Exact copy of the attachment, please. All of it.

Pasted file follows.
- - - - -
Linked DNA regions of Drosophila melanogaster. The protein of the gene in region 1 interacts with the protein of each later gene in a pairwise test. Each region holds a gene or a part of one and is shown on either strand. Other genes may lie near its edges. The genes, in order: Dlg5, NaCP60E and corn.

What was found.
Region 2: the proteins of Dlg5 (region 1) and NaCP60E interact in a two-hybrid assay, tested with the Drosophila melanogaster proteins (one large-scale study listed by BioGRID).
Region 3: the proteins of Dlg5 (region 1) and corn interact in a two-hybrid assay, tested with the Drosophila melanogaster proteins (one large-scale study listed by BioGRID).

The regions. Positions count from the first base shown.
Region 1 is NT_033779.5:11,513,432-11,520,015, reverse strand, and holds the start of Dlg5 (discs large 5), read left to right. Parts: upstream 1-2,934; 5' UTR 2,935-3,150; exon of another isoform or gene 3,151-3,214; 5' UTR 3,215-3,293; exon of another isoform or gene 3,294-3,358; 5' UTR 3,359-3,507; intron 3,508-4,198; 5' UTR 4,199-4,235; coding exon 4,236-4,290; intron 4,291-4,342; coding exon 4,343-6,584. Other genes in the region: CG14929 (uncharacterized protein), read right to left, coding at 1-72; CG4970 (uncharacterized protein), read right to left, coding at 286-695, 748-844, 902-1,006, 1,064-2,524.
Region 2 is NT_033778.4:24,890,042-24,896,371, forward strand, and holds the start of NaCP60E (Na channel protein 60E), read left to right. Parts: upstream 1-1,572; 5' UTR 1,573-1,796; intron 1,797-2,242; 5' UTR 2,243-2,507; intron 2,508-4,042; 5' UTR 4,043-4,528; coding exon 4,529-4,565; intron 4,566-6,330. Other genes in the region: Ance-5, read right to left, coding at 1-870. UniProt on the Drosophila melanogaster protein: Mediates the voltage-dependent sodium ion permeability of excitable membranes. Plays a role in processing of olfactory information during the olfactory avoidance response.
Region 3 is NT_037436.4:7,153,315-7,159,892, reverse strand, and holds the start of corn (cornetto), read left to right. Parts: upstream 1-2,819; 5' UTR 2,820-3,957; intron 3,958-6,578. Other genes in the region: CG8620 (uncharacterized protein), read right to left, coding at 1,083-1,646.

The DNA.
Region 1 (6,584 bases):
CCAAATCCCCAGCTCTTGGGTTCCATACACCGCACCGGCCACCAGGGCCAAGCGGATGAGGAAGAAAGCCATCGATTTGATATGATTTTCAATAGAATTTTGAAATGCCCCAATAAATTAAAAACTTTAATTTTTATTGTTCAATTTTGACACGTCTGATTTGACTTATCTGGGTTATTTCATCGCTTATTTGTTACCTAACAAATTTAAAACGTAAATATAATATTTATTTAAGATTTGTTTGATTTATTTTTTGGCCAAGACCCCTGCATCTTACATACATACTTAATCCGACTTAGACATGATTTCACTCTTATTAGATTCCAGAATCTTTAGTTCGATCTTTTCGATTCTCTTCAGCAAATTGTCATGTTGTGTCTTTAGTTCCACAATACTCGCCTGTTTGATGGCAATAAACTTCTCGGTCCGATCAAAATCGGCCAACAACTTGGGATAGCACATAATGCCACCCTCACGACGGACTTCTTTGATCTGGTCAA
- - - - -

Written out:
Linked DNA regions of Drosophila melanogaster. The protein of the gene in region 1 interacts with the protein of each later gene in a pairwise test. Each region holds a gene or a part of one and is shown on either strand. Other genes may lie near its edges. The genes, in order: Dlg5, NaCP60E and corn.

What was found.
Region 2: the proteins of Dlg5 (region 1) and NaCP60E interact in a two-hybrid assay, tested with the Drosophila melanogaster proteins (one large-scale study listed by BioGRID).
Region 3: the proteins of Dlg5 (region 1) and corn interact in a two-hybrid assay, tested with the Drosophila melanogaster proteins (one large-scale study listed by BioGRID).

The regions. Positions count from the first base shown.
Region 1 is NT_033779.5:11,513,432-11,520,015, reverse strand, and holds the start of Dlg5 (discs large 5), read left to right. Parts: upstream 1-2,934; 5' UTR 2,935-3,150; exon of another isoform or gene 3,151-3,214; 5' UTR 3,215-3,293; exon of another isoform or gene 3,294-3,358; 5' UTR 3,359-3,507; intron 3,508-4,198; 5' UTR 4,199-4,235; coding exon 4,236-4,290; intron 4,291-4,342; coding exon 4,343-6,584. Other genes in the region: CG14929 (uncharacterized protein), read right to left, coding at 1-72; CG4970 (uncharacterized protein), read right to left, coding at 286-695, 748-844, 902-1,006, 1,064-2,524.
Region 2 is NT_033778.4:24,890,042-24,896,371, forward strand, and holds the start of NaCP60E (Na channel protein 60E), read left to right. Parts: upstream 1-1,572; 5' UTR 1,573-1,796; intron 1,797-2,242; 5' UTR 2,243-2,507; intron 2,508-4,042; 5' UTR 4,043-4,528; coding exon 4,529-4,565; intron 4,566-6,330. Other genes in the region: Ance-5, read right to left, coding at 1-870. UniProt on the Drosophila melanogaster protein: Mediates the voltage-dependent sodium ion permeability of excitable membranes. Plays a role in processing of olfactory information during the olfactory avoidance response.
Region 3 is NT_037436.4:7,153,315-7,159,892, reverse strand, and holds the start of corn (cornetto), read left to right. Parts: upstream 1-2,819; 5' UTR 2,820-3,957; intron 3,958-6,578. Other genes in the region: CG8620 (uncharacterized protein), read right to left, coding at 1,083-1,646.

The DNA.
Region 1 (6,584 bases):
CCAAATCCCCAGCTCTTGGGTTCCATACACCGCACCGGCCACCAGGGCCAAGCGGATGAGGAAGAAAGCCATCGATTTGATATGATTTTCAATAGAATTTTGAAATGCCCCAATAAATTAAAAACTTTAATTTTTATTGTTCAATTTTGACACGTCTGATTTGACTTATCTGGGTTATTTCATCGCTTATTTGTTACCTAACAAATTTAAAACGTAAATATAATATTTATTTAAGATTTGTTTGATTTATTTTTTGGCCAAGACCCCTGCATCTTACATACATACTTAATCCGACTTAGACATGATTTCACTCTTATTAGATTCCAGAATCTTTAGTTCGATCTTTTCGATTCTCTTCAGCAAATTGTCATGTTGTGTCTTTAGTTCCACAATACTCGCCTGTTTGATGGCAATAAACTTCTCGGTCCGATCAAAATCGGCCAACAACTTGGGATAGCACATAATGCCACCCTCACGACGGACTTCTTTGATCTGGTCAA